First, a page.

Baby Boomer Memories: Long gone are neighborhood gas stations

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After World War II, families faced a life of prosperity, and a sure sign was the acquisition of a family automobile.

Most new cars were still stick shift with a clutch and had a push-button starter, running boards under the doors and a small triangular side window in front of the hand-cranked side window. Air conditioning, turn signals, seat belts and air bags were unheard of, and, if lucky, a car had an AM radio attached to an antenna near the hood.

Automobiles have really transformed in the past 70 years, with many families having more than one vehicle, and these are much safer and more fuel-efficient.

As baby boomers, we have also experienced a big change in what we called gas stations.

When you'd drive up to gas pumps in these stations and would cross over a thin hose on the ground, a bell would ring in the building. Out would come a smiling attendant, often in uniform with cap, and he'd ask if you'd want a fill-up. As the gas was pumping, he'd clean the front and rear windows, check under the hood for oil and water levels and then the tire pressure. Water and air were free. Purchases were with cash, as credit cards didn't exist until 1958.

Some stations gave trade stamps, free gifts like towels or dishes, free maps and other giveaways. Esso (now Exxon-Mobil) advertised "put a tiger in your tank" and, in the 1960s, these stations gave small fake tiger tails to hang out of the gas flap.

In 1950, Pittsfield had 70 stations — usually named for the owner: Bob's, Pete's, Harry's and Don's. There were three stations named Bill's two blocks apart on Tyler Street. Others used the owner's surname, and some just the brand of gas, in their names. Almost every station also did lubrication and auto repairs and had a hydraulic lift or a grease pit in one of their bays. A small office was filled with car parts or supplies, and nearby would be a pay phone and vending machine for soda.

Most of today's brands of fuel were also popular in the '50s and '60s, but long gone are Amoco, Atlantic, Sterling, Tydol and a few others that had a local presence.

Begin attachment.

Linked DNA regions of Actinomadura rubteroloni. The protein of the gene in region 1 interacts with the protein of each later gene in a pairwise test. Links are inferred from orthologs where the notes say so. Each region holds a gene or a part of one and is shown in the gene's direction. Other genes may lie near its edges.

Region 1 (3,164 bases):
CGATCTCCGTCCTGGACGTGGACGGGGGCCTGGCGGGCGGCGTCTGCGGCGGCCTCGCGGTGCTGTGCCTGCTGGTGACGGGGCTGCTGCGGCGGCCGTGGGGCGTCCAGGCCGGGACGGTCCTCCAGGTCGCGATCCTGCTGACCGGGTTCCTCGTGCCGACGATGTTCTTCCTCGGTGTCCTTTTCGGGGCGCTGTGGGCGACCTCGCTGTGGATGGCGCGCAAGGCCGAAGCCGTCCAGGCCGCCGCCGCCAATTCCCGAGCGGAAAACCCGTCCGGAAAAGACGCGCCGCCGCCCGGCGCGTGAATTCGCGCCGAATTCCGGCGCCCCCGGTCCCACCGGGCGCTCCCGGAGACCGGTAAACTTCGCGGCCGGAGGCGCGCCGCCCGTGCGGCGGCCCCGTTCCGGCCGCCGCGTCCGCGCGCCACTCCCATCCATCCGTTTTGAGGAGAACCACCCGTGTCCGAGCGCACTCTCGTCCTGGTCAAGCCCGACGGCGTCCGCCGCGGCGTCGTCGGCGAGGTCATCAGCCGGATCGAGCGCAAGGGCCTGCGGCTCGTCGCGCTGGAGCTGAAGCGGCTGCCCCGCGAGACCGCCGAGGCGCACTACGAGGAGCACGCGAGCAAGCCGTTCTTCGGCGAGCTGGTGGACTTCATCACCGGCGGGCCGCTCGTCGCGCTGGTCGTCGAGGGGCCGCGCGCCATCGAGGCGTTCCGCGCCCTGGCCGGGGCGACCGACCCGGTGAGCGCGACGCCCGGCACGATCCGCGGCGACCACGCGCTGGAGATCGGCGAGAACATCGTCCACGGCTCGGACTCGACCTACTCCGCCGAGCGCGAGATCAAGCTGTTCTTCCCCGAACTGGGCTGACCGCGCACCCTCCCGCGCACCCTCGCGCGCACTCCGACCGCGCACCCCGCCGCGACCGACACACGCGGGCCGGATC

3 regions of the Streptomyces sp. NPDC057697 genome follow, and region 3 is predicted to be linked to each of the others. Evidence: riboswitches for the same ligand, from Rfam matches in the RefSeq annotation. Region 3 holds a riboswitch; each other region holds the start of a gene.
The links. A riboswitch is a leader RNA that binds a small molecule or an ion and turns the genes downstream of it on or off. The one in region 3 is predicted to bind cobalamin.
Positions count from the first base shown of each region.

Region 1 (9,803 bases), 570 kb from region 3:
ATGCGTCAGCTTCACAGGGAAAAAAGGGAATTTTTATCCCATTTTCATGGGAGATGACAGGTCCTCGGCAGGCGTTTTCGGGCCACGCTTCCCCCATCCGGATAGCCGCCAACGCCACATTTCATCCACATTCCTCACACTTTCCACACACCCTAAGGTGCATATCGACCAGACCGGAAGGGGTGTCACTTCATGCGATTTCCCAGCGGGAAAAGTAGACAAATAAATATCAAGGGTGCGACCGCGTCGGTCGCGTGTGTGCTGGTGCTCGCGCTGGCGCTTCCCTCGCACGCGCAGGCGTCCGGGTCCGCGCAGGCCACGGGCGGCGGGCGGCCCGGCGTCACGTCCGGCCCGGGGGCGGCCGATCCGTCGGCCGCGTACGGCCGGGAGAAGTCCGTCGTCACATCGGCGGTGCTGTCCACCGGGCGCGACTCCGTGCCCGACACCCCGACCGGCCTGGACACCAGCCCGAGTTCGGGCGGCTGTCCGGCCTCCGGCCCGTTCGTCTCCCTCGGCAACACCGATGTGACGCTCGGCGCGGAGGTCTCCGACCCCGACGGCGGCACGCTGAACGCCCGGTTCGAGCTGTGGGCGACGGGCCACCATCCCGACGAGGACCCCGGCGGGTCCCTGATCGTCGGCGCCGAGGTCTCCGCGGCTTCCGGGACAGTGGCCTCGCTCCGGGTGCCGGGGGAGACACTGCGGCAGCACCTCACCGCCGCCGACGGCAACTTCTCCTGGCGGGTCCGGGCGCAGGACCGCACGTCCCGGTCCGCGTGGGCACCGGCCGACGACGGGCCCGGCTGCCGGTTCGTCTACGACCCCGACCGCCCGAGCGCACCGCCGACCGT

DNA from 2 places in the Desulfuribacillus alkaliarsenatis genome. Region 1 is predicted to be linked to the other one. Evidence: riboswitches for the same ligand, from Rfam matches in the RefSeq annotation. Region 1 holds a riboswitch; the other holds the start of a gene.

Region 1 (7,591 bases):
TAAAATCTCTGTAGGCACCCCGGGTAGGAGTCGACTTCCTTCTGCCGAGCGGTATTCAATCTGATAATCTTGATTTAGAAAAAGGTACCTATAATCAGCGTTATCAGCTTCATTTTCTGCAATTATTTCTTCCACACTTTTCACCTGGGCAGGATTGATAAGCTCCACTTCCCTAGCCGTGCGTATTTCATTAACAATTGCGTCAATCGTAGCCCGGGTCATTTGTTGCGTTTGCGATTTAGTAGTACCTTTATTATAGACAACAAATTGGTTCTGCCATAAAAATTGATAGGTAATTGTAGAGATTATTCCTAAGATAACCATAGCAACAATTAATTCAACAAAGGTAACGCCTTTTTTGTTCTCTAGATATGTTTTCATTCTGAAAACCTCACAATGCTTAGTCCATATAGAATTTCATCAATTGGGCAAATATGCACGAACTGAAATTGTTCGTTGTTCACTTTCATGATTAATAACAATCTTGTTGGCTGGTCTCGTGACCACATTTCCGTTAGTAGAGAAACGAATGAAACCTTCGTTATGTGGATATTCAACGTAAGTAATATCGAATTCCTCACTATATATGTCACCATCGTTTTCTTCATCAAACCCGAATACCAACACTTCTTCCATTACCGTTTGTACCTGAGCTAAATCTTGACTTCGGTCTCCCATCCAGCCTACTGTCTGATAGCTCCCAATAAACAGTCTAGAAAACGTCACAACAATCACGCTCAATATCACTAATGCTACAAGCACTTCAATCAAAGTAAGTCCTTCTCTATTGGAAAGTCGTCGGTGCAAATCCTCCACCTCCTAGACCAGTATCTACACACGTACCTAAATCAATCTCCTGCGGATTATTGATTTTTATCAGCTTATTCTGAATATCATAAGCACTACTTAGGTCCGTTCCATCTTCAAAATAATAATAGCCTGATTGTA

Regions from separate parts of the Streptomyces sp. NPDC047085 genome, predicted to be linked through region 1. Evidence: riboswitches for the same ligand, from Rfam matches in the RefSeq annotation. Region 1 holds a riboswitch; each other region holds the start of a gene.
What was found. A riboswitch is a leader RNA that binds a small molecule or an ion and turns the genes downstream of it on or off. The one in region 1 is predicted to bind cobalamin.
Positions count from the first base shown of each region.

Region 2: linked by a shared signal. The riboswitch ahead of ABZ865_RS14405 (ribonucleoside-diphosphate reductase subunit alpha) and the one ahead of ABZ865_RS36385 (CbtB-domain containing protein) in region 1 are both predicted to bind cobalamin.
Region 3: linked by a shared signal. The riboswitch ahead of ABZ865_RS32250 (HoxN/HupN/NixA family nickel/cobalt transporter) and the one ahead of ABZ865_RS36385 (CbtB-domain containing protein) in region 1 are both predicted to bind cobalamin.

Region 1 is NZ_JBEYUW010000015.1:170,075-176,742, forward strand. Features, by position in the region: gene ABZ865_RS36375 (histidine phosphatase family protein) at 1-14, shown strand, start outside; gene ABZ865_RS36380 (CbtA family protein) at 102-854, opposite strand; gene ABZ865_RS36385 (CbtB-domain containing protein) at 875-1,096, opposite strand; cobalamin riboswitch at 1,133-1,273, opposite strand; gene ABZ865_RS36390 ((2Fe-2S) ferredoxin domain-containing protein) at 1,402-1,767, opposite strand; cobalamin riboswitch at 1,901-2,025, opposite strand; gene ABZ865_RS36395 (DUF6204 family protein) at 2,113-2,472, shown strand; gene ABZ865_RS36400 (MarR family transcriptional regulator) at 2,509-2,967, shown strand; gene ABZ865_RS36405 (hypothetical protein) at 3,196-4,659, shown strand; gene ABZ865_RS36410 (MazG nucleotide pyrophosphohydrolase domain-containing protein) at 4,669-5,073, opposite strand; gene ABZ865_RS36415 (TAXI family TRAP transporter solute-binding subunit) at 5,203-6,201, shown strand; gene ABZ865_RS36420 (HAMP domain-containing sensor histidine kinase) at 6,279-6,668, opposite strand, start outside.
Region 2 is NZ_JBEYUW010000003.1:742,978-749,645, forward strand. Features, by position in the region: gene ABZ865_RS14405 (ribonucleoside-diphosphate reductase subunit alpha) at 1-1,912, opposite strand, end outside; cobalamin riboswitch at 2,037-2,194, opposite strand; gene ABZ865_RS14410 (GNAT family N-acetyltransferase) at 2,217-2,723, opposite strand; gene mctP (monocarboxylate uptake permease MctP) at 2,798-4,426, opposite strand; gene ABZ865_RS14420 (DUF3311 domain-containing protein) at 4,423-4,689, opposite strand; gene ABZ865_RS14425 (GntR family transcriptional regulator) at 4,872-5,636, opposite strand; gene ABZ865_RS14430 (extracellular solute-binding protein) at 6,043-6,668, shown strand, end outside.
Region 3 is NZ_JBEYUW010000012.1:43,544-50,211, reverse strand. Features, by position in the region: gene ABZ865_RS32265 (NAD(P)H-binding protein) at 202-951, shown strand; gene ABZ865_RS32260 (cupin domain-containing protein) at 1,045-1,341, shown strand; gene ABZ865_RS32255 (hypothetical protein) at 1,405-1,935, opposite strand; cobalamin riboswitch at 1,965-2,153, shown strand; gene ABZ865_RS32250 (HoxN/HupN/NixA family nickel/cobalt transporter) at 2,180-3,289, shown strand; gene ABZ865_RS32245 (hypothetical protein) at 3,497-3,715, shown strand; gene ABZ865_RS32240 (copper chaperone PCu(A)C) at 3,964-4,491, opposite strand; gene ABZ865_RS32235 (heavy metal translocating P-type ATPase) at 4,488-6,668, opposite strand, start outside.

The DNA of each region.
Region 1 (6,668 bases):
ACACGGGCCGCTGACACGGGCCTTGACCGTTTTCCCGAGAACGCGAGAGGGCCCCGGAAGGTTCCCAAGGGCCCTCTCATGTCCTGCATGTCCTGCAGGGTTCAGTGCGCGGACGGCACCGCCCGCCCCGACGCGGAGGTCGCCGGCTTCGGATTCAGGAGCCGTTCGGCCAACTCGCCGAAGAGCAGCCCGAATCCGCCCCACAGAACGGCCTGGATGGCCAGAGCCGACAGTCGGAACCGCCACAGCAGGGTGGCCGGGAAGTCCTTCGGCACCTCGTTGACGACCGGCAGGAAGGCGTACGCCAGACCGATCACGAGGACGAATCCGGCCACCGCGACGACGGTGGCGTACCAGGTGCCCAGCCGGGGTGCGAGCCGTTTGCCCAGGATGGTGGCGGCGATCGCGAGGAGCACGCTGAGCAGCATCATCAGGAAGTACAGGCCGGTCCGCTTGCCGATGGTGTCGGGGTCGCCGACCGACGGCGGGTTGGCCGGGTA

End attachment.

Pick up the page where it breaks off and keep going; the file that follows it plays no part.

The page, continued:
Gas price wars were common between stations located at three or four corners of an intersection. (I recall paying as low as 18.9 cents a gallon as a teen in 1962.) Prices always ended in nine-tenths of a cent. Small gas stations thrived for years, and even in 1965, there were still over 50 of them in Pittsfield.

Then the first big fuel crisis came along in 1973, with shortages in U.S. production and drastically increased prices by the Mideast oil-producing countries. Gas prices soared from under 40 cents to over a dollar or more a gallon. Most ma and pa gas stations could not survive and closed. The big fuel companies began to open their own shops, and now customers had to pump their own gas. Gone were the other services typical of gas stations.

In the past three decades, cars evolved with more fuel efficiency, environmental controls, safety devices, use of unleaded gas, computerized mechanisms and more. And in the past 20 years, we began to see the evolution of the convenience store chains with groceries, confections, snacks, household items and, oh, yes, self-serve gas pumps.

No more free maps, and stations even began charging to fill tires with air. We have to clean our own windows, pump our own gas, and no more gifts and trade stamps. Just checking the yellow pages, I could only find about 20 places in Pittsfield that sold gasoline, and most were convenience stores.

I really miss that tiger tail on my car, but my local service station now has microwaveable corn dogs I never had when filling up as a teen.

Jim Shulman, a Pittsfield native living in Ohio, is the author of "Berkshire Memories: A Baby Boomer Looks Back at Growing Up in Pittsfield." If you have a memory of a Berkshire baby-boom landmark, business or event you'd like to share or read about, please write Jim at jesjmskali@aol.com.


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